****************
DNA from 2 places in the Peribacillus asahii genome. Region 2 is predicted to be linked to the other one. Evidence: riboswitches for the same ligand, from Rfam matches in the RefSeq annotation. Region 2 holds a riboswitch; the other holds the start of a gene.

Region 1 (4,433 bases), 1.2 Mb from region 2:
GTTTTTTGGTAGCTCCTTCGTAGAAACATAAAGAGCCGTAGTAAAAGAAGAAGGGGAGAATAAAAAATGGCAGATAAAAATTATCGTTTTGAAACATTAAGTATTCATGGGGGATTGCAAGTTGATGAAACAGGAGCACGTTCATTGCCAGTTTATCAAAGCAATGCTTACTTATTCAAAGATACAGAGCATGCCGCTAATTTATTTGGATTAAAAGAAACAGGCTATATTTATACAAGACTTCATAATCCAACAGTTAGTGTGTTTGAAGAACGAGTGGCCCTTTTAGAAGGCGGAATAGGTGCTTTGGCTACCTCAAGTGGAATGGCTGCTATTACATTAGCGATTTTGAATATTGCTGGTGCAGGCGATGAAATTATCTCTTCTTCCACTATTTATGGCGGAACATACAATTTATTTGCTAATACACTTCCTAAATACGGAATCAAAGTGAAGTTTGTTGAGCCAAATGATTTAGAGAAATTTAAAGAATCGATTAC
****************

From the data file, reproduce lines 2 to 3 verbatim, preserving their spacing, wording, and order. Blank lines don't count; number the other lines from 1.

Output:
Region 1 (4,433 bases), 1.2 Mb from region 2:
GTTTTTTGGTAGCTCCTTCGTAGAAACATAAAGAGCCGTAGTAAAAGAAGAAGGGGAGAATAAAAAATGGCAGATAAAAATTATCGTTTTGAAACATTAAGTATTCATGGGGGATTGCAAGTTGATGAAACAGGAGCACGTTCATTGCCAGTTTATCAAAGCAATGCTTACTTATTCAAAGATACAGAGCATGCCGCTAATTTATTTGGATTAAAAGAAACAGGCTATATTTATACAAGACTTCATAATCCAACAGTTAGTGTGTTTGAAGAACGAGTGGCCCTTTTAGAAGGCGGAATAGGTGCTTTGGCTACCTCAAGTGGAATGGCTGCTATTACATTAGCGATTTTGAATATTGCTGGTGCAGGCGATGAAATTATCTCTTCTTCCACTATTTATGGCGGAACATACAATTTATTTGCTAATACACTTCCTAAATACGGAATCAAAGTGAAGTTTGTTGAGCCAAATGATTTAGAGAAATTTAAAGAATCGATTAC